- Why are you there? Are you with Jesus? Did you perhaps see the crowd and follow it? Are you there to listen to Jesus? Where are you in the crowd? In the front? Middle? On the Margins?
Are you surprised seeing Jesus take a position of authority in order to make his address? Did you realise he was going to say something important? Did it make you listen intently?
As you listen to Jesus, do you realise that your relationship with God goes beyond the keeping of the ten commandments? Does it make you ask of yourself the following questions?
- Am I poor in spirit? Do I depend on God, acknowledge that God is the one with the loving power? Or is it material goods or lack of them that occupy my life?
Have I ever experienced an inner peace when I was in mourning? Have I ever experienced the loving hand of God when life seemed so negative and painful?
Am I meek? Do I show a kindness and gentleness to people I meet? Do I respect the dignity of others? Or can I be manipulative or arrogant, proud or haughty?
Do I hunger and thirst for what is right? Do I dedicate my energies to rectify the injustices I see around me? Do I fight for the homeless, refugees, victims of human trafficking, those who live in poverty, those who do not receive a fair wage? Or do I fail to see the suffering and misery of those around me?
Am I merciful? Do I show a real compassion when I see others in pain? Or am I judgemental or prejudice thinking that people deserve the predicament they are in?
Am I pure in heart? Do I see things with an unprejudiced eye or can I be selfish and narrow-minded?
Am I a peacemaker? Do I try and reconcile and bring people together when I notice rifts in the family and community? Or do I ignore such hostilities because I don’t want to get involved? Do I feel being a peacemaker is my responsibility or do I think that trying to maintain good relationships is not my duty?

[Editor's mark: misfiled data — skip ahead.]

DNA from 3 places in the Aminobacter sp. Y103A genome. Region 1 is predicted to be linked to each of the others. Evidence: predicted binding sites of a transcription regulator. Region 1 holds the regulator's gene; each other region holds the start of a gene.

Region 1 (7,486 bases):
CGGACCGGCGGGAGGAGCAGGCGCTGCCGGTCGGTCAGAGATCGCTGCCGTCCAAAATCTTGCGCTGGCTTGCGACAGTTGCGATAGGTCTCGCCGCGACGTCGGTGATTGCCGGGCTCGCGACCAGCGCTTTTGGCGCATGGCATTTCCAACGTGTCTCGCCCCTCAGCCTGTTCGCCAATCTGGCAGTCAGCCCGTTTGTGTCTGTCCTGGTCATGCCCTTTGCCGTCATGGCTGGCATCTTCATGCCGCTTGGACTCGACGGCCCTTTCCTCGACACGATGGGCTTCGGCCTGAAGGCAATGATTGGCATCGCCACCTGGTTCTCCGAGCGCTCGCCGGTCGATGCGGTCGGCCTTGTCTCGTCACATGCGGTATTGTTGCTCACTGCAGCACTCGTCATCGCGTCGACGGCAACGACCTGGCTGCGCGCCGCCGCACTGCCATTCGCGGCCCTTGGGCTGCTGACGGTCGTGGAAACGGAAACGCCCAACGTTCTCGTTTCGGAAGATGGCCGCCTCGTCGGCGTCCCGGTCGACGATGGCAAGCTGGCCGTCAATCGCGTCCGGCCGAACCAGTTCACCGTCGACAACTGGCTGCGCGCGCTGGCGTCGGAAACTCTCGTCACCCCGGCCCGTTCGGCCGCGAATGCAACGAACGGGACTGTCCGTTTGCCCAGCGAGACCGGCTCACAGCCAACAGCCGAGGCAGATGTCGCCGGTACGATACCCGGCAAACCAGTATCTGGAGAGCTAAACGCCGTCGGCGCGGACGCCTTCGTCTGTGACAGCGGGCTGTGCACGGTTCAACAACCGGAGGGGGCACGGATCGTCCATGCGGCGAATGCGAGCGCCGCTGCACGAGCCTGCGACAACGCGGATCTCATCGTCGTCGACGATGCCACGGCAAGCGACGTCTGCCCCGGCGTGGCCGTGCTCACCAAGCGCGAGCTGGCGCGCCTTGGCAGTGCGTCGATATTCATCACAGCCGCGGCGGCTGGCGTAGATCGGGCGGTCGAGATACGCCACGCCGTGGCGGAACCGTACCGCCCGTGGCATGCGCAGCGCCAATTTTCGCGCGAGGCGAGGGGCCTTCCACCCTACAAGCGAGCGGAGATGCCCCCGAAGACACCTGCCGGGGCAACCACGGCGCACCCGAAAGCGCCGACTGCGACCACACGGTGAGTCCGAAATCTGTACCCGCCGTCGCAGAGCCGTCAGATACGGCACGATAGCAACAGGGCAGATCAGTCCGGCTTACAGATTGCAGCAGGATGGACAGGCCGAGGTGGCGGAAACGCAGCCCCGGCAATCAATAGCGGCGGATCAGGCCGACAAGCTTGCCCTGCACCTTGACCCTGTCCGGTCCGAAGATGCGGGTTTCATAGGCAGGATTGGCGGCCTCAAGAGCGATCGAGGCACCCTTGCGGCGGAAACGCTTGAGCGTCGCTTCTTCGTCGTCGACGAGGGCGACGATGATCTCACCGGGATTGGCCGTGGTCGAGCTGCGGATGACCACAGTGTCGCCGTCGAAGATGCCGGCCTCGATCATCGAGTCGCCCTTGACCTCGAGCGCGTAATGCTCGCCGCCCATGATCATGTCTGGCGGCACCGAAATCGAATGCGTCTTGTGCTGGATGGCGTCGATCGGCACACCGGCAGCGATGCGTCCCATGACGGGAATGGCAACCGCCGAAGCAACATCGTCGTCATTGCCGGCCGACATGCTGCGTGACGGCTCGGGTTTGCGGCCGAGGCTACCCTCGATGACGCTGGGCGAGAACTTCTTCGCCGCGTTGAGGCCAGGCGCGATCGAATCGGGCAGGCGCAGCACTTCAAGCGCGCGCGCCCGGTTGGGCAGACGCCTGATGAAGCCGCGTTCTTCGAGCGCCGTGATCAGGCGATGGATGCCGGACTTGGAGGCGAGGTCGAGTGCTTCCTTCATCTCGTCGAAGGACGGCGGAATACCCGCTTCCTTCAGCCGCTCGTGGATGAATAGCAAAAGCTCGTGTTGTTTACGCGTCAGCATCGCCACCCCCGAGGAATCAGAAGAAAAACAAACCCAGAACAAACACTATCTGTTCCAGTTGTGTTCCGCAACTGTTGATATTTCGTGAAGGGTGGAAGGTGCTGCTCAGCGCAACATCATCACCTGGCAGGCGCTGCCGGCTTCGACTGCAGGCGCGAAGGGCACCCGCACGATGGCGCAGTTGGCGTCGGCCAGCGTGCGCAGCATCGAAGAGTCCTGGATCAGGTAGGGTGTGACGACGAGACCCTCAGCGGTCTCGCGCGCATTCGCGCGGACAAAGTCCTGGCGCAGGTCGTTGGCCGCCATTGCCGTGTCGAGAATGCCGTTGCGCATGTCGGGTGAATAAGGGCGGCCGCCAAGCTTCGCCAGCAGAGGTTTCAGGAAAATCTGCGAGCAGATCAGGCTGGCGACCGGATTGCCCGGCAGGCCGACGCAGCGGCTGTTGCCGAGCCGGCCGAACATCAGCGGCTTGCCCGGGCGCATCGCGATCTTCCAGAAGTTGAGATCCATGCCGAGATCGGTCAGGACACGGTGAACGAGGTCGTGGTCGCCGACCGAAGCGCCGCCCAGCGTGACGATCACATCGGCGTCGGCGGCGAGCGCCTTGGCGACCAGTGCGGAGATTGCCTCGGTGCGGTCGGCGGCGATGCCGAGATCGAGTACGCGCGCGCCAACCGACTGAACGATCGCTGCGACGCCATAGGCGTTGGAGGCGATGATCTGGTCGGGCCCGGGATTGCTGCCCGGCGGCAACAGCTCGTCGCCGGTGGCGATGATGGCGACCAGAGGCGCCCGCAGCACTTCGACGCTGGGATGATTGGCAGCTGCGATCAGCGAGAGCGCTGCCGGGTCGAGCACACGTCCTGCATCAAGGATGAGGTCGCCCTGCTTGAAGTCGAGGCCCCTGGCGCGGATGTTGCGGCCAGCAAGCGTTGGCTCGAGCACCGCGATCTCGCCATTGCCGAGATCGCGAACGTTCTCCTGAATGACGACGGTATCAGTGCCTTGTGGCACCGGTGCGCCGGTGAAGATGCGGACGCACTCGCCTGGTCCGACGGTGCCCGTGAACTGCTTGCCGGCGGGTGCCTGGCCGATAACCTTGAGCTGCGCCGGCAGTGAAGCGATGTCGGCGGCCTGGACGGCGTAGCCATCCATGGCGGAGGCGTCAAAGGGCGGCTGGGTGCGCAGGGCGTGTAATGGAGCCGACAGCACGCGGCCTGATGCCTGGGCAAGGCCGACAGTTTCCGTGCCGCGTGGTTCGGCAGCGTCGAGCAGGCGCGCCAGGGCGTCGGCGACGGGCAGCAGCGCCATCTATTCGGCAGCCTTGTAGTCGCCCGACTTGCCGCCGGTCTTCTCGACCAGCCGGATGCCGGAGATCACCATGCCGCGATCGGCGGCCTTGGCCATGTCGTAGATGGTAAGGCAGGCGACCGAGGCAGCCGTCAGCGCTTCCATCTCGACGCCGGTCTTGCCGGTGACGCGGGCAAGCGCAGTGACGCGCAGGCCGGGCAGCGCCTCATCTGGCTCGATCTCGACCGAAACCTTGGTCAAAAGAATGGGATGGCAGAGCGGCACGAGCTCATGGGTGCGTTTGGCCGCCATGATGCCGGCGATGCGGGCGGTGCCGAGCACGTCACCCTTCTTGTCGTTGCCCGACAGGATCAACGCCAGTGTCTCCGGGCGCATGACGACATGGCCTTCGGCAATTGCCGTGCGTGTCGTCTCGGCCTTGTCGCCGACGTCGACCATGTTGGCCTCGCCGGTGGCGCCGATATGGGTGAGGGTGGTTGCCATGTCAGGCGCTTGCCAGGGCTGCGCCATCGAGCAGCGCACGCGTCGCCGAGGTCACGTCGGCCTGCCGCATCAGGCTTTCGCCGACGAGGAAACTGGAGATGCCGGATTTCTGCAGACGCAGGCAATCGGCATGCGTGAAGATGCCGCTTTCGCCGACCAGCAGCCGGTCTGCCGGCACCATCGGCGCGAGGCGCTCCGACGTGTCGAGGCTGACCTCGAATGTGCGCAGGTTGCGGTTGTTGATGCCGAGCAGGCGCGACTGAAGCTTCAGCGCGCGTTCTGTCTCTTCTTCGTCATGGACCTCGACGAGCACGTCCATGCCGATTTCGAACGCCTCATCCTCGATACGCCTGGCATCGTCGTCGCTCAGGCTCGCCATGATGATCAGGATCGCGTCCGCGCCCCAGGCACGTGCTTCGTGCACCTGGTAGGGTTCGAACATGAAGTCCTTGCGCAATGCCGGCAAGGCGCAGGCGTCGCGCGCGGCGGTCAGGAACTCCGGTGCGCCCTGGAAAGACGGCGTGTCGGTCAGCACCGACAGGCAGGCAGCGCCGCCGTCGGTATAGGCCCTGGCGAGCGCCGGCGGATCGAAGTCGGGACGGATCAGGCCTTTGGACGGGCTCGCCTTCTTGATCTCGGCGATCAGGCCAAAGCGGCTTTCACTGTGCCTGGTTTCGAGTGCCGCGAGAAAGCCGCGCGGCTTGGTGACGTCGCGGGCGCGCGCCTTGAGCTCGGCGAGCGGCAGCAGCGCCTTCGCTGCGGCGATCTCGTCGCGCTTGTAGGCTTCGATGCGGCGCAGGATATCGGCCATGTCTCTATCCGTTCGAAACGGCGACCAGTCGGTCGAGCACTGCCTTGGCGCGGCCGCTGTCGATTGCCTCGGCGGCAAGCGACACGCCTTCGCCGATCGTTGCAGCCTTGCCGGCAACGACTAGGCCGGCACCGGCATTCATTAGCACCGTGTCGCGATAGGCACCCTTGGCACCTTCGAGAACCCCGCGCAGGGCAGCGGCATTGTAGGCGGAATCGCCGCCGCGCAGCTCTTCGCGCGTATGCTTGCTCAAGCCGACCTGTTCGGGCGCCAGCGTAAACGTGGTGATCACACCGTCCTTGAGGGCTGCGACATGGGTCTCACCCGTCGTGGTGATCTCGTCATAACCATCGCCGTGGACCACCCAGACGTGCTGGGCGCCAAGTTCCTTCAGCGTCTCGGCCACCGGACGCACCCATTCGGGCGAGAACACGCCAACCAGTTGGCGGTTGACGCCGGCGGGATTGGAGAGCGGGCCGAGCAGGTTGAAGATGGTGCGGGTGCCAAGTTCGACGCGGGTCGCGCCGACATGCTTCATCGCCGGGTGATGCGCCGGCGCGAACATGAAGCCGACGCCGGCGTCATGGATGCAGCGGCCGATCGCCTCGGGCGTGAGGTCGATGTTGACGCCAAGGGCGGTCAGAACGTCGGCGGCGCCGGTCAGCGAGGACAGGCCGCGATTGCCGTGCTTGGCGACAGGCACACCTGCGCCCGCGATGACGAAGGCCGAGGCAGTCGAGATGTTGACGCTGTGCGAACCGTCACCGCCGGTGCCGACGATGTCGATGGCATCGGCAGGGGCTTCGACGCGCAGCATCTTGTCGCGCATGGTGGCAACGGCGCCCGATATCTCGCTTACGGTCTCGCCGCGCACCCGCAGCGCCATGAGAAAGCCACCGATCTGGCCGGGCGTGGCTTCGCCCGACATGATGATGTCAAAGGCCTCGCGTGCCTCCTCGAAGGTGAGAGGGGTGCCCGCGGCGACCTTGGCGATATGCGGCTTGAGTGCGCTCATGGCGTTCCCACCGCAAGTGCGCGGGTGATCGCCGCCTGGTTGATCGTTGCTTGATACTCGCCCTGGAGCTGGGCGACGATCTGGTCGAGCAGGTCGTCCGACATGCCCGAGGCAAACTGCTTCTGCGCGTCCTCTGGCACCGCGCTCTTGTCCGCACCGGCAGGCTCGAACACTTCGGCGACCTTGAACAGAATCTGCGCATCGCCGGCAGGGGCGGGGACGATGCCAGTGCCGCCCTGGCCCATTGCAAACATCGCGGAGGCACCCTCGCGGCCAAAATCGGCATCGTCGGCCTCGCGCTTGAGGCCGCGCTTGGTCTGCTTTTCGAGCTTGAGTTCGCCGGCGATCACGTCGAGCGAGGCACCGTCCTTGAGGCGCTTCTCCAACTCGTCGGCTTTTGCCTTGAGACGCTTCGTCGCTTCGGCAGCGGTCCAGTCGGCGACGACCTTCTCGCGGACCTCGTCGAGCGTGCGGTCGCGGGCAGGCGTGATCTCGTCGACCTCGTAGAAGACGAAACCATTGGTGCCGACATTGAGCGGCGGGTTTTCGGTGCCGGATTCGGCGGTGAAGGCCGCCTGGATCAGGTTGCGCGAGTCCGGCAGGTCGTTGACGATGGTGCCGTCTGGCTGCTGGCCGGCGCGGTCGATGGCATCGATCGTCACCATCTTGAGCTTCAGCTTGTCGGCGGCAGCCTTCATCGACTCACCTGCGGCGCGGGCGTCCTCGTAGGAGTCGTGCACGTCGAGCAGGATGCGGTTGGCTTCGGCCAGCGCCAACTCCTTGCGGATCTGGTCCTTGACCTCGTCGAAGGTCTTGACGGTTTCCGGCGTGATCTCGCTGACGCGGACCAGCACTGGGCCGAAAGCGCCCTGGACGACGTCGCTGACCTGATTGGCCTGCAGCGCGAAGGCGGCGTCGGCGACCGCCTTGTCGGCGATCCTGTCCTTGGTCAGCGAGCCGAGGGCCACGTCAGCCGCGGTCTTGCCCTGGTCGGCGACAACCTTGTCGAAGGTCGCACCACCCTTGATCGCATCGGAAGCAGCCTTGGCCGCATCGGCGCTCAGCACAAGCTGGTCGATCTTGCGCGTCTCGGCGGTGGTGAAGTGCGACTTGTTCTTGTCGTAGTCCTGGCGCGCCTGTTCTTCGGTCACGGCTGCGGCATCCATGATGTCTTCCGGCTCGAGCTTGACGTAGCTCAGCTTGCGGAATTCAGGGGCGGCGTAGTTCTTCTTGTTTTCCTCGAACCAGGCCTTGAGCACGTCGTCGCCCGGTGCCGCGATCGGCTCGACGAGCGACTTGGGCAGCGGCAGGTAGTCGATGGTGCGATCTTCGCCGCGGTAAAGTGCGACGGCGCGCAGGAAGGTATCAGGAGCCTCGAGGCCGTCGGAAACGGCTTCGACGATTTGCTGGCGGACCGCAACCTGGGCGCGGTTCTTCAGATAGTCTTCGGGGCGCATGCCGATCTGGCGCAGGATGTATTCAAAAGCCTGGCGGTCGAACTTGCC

Do I wonder how being persecuted can be termed as blessed? Would I rather not suffer for the sake of the Gospel? Do I feel compassion for people in the world who are persecuted for the sake of their beliefs? What would I do in a situation of being persecuted for my faith and belief in the Good News?
Do you realise that Jesus id telling me that in order to have a special relationship with God that I must have a deep concern of what is happening in the world that I live in? That I should have a part in helping to make the world a place of love, justice, and peace.
Speak to Jesus what is going on in your mind and heart regarding these Beatitudes. Ask him to give you his Spirit of poverty, meekness, compassion justice and peace.
Let us now share what we thought, felt etc. only if you are comfortable to do so.
Suscipe of St. Ignatius of Loyola
Take, Lord, and receive all my liberty,
my memory, my understanding,
and my entire will,
All I have and call my own.
You have given all to me.
To you, Lord, I return it.
Everything is yours; do with it what you will.
Give me only your love and your grace,
that is enough for me.
Scripture texts: from the Jerusalem Bible 1966 by Dartington Longman & Todd Ltd and Doubleday and Company Ltd